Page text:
Heatstroke & Your Pet

Pet Care Dogs Pet Health Pets Posted Dec 1, 2020
Heatstroke can be deadly for our pets, and as the mercury rises this summer it’s important to know the warning signs.

Heatstroke happens when the body is well above the normal temperature range, which can result in thermal injury to tissues, multiple organ failure and rapid deterioration or even death. All animals are susceptible to heatstroke, here are some tips on the symptoms to look out for, and how to help your pet stay cool.

dog lying on grass with tongue out

Signs of heatstroke

Your pet could present with some or all of these symptoms:

  • Relentless panting (increases as heatstroke progresses)
  • Drooling/salivating
  • Agitation and restlessness
  • Very red or pale gums
  • Bright red tongue
  • Increased heart rate
  • Breathing distress
  • Vomiting, diarrhea (possibly with blood)
  • Signs of mental confusion, delirium
  • Dizziness, staggering
  • Lethargy, weakness
  • Muscle tremors
  • Seizures
  • Collapsing and lying down
  • Little to no urine production
  • Coma

How susceptible is your pet to heatstroke - take the quiz!

What to do if your pet has heatstroke
  1. Initiate emergency first aid to help bring your pet’s core body temperature down. Spray tepid water on their fur/skin, and fan them to help maximise the cooling effect. Don’t use ice-cold water as this may make it worse. You can also wet down the area around your pet to help cool them.
  2. Take your pet to the nearest vet immediately. Heatstroke is a life-threatening emergency and pets need to be checked over by a vet, even if they appear to be recovering. Organ failure and damage can appear later. Vets are trained to assess the severity of the heatstroke and then provide emergency care for your pet, which may include an intravenous drip, cooling treatments, medication and organ failure assessment.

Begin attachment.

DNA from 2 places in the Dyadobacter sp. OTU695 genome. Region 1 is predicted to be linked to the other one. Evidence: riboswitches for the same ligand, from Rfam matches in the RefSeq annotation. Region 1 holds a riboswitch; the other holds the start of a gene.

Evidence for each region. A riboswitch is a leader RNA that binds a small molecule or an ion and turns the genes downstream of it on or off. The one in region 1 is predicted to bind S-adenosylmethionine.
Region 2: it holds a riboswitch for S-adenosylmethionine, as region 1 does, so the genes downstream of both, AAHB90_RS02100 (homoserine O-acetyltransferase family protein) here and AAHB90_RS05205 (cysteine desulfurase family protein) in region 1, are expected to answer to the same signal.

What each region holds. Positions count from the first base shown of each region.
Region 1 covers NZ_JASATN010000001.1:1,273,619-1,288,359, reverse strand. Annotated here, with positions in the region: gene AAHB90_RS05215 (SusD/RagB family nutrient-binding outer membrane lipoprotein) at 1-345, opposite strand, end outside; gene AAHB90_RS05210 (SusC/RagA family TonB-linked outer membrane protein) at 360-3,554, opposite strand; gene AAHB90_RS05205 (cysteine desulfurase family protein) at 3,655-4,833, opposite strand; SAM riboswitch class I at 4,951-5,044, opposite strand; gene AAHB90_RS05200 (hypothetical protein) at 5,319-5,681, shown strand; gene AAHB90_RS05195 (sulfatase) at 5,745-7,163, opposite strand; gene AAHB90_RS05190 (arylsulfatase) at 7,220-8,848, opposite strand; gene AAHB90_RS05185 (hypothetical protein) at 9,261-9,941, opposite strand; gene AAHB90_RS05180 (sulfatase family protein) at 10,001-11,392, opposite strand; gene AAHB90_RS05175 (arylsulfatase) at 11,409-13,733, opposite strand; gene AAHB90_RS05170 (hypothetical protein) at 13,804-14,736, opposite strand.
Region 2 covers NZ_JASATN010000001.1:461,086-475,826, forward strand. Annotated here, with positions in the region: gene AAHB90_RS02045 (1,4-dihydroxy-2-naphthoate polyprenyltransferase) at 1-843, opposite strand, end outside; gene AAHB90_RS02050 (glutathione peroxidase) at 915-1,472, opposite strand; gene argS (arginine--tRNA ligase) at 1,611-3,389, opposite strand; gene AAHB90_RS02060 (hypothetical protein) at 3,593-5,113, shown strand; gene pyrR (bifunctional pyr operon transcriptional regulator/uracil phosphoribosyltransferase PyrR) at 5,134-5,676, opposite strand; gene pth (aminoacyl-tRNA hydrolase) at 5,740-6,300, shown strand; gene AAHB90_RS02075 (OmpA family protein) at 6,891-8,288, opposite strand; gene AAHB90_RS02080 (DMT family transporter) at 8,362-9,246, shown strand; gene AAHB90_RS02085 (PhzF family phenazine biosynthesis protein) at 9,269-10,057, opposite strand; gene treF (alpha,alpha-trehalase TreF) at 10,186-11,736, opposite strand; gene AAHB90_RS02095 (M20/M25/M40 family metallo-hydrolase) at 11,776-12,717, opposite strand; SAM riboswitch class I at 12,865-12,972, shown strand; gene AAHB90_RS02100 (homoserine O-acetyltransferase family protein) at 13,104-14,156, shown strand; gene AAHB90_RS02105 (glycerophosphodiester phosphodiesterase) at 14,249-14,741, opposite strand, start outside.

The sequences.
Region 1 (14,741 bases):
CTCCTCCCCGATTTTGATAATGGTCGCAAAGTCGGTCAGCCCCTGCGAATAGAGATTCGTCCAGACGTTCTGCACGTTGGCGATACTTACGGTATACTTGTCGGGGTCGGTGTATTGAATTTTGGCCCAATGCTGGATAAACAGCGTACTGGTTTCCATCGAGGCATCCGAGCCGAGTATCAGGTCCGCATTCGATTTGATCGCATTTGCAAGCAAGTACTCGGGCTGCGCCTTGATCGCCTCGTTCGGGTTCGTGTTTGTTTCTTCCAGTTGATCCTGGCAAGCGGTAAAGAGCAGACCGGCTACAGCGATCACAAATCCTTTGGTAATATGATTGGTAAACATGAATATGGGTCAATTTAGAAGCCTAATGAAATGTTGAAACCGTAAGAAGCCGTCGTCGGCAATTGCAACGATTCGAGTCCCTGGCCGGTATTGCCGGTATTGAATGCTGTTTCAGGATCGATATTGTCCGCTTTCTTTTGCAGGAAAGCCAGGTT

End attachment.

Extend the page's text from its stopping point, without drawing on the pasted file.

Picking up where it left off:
Download our Heatstroke Fact Sheet here

How to avoid heatstroke in hot weather
dog lying in blue clam shell full of water
  • Provide your pets with a cool, shaded and well-ventilated space.
  • Make sure they have plenty of cool fresh water, and extra water sources in case of spillage.
  • Bring your pets indoors on hot or humid days if it is cooler inside, provided there is good ventilation.
  • Do not exercise your pets during the day. Sunrise and sunset are the best times to take dogs for a walk, and beat the heat. Also remember not to take them for a walk on hot surfaces (asphalt, sand, concrete).
  • Do not leave your dog in the car. Even with the windows down your dog can overheat and die because they cannot thermoregulate adequately.
  • Small pocket pets and birds are highly susceptible to heatstroke. They are usually kept in cages and unable to move to cooler places, so you need to ensure that their enclosure is in a shaded and well-ventilated area. They also need fresh drinking water at all times, and should be brought inside on very hot days where possible.

For more cool tips for all types of pets this Summer, check out our article here.

Taryn Paris

Taryn Paris
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